So here is what six years of federally mandated standardized testing (No Child Left Behind) has gotten us -- nothing. In Colorado, remember, we've been plagued with this testing mania even longer.
When testing becomes an end unto itself -- like CSAP -- actual learning becomes incidental to what the politicians and educrats are looking for -- more money and control.
All those tax dollars funneled to McGraw-Hill for testing materials ... yes someone, somewhere is richer, but Colorado students are not better educated. Thanks for nothing Roy Romer, Bill Owens and the lobbyist paid-for state legislature.
Teenagers in a majority of industrialized nations taking part in a leading international exam showed greater scientific understanding than students in the United States—and they far surpassed their American peers in mathematics, in results that seem likely to add to recent consternation over U.S. students’ core academic skills.
New results from the 2006 Program for International Student Assessment, or PISA, released today, show U.S. students ranking lower, on average, than their peers in 16 other countries in science, out of 30 developed nations taking part in the exam.
The test measures the performance of 15-year-old students, regardless of grade level, examining the skills they pick up both in the classroom and outside school, as well as their ability to apply that knowledge to a variety of situations.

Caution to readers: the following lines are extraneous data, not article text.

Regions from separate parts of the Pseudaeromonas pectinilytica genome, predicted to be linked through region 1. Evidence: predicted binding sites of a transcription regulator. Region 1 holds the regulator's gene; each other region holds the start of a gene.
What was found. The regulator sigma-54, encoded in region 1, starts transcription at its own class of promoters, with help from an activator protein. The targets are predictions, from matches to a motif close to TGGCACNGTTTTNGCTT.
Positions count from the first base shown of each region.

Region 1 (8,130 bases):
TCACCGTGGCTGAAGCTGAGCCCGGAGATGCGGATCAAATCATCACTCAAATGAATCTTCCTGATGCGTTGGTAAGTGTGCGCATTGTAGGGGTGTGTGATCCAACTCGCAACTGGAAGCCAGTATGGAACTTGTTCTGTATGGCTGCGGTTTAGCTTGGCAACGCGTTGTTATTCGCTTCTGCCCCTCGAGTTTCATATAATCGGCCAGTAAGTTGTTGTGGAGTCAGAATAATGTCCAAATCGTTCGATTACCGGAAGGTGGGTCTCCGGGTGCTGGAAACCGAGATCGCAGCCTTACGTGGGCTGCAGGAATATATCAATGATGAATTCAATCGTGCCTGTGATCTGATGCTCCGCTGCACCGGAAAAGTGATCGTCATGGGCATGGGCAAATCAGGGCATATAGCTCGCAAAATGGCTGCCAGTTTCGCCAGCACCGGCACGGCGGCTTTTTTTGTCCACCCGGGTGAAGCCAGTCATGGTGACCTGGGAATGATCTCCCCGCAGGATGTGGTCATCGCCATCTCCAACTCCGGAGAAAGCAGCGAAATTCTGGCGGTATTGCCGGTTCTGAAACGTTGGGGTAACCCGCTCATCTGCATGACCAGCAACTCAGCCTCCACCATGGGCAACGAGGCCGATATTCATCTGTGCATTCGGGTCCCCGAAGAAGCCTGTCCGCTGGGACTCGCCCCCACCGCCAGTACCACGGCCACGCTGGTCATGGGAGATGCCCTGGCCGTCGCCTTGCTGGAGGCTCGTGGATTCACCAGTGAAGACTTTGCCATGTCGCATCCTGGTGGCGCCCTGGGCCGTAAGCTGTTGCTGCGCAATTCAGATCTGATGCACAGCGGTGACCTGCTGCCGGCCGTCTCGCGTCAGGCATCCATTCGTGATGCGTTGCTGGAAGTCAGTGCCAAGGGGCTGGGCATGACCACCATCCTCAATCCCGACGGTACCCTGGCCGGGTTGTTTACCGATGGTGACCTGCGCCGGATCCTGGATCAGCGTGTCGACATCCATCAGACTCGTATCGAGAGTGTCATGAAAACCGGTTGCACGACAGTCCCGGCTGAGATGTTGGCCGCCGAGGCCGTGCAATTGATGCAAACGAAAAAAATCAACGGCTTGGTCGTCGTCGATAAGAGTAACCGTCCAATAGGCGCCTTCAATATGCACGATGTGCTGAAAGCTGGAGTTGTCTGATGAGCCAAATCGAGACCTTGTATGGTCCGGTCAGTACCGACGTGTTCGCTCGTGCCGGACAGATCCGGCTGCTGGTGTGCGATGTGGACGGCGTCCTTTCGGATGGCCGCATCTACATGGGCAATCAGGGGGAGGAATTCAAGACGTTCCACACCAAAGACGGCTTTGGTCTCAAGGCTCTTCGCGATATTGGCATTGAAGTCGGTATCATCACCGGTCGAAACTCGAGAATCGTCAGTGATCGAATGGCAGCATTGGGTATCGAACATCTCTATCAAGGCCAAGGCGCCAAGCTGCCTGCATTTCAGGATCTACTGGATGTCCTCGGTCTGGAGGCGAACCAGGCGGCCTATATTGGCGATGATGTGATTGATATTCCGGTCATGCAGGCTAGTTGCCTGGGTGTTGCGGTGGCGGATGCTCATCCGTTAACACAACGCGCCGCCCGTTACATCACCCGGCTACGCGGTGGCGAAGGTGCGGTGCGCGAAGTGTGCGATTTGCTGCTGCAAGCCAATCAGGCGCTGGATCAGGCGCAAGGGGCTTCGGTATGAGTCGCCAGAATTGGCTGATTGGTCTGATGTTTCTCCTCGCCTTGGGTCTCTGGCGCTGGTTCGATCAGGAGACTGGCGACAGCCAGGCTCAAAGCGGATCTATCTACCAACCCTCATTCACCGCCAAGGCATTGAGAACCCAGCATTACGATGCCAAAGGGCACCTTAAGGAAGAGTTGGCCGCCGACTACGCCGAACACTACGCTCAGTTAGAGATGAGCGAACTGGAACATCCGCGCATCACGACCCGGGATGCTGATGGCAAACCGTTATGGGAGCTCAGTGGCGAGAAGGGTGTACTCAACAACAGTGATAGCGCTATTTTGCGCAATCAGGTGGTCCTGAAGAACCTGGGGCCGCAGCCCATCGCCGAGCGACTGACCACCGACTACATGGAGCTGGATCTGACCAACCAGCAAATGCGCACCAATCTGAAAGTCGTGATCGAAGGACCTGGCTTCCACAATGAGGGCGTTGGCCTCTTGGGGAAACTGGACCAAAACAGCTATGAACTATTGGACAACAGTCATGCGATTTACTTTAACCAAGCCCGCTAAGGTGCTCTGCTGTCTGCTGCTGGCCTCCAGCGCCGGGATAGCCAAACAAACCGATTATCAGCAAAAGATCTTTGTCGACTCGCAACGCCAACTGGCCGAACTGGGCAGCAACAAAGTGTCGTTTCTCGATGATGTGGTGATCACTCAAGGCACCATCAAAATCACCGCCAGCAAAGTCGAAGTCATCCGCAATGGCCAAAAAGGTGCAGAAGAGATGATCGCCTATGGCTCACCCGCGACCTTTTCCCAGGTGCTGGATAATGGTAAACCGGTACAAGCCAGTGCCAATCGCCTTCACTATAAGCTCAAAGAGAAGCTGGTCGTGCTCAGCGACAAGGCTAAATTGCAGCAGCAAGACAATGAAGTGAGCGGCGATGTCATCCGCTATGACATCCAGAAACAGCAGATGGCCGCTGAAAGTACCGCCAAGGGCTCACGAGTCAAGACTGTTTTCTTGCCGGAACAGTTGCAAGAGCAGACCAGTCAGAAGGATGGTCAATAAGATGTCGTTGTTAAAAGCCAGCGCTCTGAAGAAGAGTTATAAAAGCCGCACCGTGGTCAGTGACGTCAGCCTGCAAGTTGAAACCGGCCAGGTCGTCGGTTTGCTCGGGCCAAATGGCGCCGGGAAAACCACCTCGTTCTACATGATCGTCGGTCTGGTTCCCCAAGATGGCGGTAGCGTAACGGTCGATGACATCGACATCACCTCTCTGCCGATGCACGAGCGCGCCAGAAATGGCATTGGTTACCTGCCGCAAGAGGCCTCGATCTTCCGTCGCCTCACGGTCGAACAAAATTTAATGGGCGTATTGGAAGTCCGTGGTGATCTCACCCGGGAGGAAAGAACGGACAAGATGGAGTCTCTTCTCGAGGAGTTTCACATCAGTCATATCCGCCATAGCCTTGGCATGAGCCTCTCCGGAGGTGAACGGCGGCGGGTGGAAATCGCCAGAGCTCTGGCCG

In science—the main subject tested on the 2006 PISA—American students scored an average of 489, below the international average among industrialized nations of 500, on a scale of 1 to 1,000. Finland, which has shone in worldwide comparisons in recent years, notched the top science score of 563, followed by Canada, Japan, and New Zealand. ...
... In 2003, the last time PISA measured performance in science, U.S. students tallied an average of 491, 9 points lower than the average of 500 in industrialized countries.
In math, which was tested in less depth on this PISA, American teenagers fared even worse, producing an average score of 474, 24 points below the international average of 498 among the 30 participating industrialized countries. Finland also landed on top in math.
The top-scoring American students’ averages were statistically worse than those for 23 of those nations, and equal to only those of Spain and Portugal. Just four countries—Italy, Greece, Turkey, and Mexico scored lower than the United States.
As in science, U.S. teenagers’ math performance was roughly the same as in 2003, the last time PISA was administered. The United States was 17 points behind the average score for industrialized nations then, meaning the score gap has since widened slightly.